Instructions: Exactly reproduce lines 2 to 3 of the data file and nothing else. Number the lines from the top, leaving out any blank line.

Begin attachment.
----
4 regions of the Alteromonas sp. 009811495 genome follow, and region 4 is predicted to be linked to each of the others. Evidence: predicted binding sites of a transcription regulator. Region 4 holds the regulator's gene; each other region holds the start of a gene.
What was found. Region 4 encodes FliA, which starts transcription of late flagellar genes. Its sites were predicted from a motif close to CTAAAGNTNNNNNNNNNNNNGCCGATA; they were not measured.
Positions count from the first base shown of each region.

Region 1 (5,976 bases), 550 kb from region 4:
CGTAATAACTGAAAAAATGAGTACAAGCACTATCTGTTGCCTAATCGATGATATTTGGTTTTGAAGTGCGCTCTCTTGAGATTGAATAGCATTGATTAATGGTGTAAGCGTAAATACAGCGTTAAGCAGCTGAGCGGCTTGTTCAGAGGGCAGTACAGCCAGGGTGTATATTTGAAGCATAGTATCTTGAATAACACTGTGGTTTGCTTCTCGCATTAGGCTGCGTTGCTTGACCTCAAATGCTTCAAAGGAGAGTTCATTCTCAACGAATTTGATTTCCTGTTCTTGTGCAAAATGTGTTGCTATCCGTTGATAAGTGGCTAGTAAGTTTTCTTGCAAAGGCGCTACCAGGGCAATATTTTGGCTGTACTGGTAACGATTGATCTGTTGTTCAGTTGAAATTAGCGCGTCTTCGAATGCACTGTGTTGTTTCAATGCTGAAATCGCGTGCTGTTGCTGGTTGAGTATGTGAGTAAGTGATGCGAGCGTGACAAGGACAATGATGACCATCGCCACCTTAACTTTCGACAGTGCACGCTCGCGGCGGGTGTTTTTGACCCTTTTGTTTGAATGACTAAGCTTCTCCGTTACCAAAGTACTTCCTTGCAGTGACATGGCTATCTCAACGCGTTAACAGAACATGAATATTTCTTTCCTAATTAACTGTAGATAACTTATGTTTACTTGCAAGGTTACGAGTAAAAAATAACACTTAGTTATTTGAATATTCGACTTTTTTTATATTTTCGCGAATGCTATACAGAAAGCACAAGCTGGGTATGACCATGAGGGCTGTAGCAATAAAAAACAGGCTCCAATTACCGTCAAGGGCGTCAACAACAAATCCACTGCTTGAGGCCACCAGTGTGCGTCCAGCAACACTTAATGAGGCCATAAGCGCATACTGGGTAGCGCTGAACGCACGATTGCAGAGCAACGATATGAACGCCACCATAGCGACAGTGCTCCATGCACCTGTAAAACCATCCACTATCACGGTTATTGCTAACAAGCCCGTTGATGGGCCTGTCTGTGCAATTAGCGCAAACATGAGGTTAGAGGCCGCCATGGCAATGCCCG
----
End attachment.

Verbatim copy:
What was found. Region 4 encodes FliA, which starts transcription of late flagellar genes. Its sites were predicted from a motif close to CTAAAGNTNNNNNNNNNNNNGCCGATA; they were not measured.
Positions count from the first base shown of each region.